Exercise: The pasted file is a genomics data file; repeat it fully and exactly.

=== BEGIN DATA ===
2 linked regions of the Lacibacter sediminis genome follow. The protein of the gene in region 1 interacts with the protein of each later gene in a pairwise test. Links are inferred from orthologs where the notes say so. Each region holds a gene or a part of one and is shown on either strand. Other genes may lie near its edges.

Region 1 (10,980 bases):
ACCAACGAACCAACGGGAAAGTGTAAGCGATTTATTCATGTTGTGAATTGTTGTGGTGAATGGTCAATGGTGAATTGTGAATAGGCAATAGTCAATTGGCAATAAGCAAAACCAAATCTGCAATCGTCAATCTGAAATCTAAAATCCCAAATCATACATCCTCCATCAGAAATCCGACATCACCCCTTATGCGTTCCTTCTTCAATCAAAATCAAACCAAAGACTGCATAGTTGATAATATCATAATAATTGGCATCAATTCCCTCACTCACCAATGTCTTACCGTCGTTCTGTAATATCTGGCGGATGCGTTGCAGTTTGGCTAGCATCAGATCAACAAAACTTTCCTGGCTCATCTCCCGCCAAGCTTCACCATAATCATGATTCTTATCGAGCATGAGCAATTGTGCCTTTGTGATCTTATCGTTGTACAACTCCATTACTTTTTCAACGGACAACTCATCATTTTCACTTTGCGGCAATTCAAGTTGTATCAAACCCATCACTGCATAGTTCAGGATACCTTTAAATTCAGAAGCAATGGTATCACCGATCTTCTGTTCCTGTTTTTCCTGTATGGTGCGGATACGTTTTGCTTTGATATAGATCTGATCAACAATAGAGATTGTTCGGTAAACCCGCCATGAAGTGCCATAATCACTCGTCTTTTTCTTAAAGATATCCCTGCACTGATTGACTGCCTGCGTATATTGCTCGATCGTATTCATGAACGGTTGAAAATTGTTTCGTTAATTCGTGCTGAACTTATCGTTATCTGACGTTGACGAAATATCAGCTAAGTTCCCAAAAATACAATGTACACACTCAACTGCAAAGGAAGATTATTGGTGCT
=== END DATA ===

2 linked regions of the Lacibacter sediminis genome follow. The protein of the gene in region 1 interacts with the protein of each later gene in a pairwise test. Links are inferred from orthologs where the notes say so. Each region holds a gene or a part of one and is shown on either strand. Other genes may lie near its edges.

Region 1 (10,980 bases):
ACCAACGAACCAACGGGAAAGTGTAAGCGATTTATTCATGTTGTGAATTGTTGTGGTGAATGGTCAATGGTGAATTGTGAATAGGCAATAGTCAATTGGCAATAAGCAAAACCAAATCTGCAATCGTCAATCTGAAATCTAAAATCCCAAATCATACATCCTCCATCAGAAATCCGACATCACCCCTTATGCGTTCCTTCTTCAATCAAAATCAAACCAAAGACTGCATAGTTGATAATATCATAATAATTGGCATCAATTCCCTCACTCACCAATGTCTTACCGTCGTTCTGTAATATCTGGCGGATGCGTTGCAGTTTGGCTAGCATCAGATCAACAAAACTTTCCTGGCTCATCTCCCGCCAAGCTTCACCATAATCATGATTCTTATCGAGCATGAGCAATTGTGCCTTTGTGATCTTATCGTTGTACAACTCCATTACTTTTTCAACGGACAACTCATCATTTTCACTTTGCGGCAATTCAAGTTGTATCAAACCCATCACTGCATAGTTCAGGATACCTTTAAATTCAGAAGCAATGGTATCACCGATCTTCTGTTCCTGTTTTTCCTGTATGGTGCGGATACGTTTTGCTTTGATATAGATCTGATCAACAATAGAGATTGTTCGGTAAACCCGCCATGAAGTGCCATAATCACTCGTCTTTTTCTTAAAGATATCCCTGCACTGATTGACTGCCTGCGTATATTGCTCGATCGTATTCATGAACGGTTGAAAATTGTTTCGTTAATTCGTGCTGAACTTATCGTTATCTGACGTTGACGAAATATCAGCTAAGTTCCCAAAAATACAATGTACACACTCAACTGCAAAGGAAGATTATTGGTGCT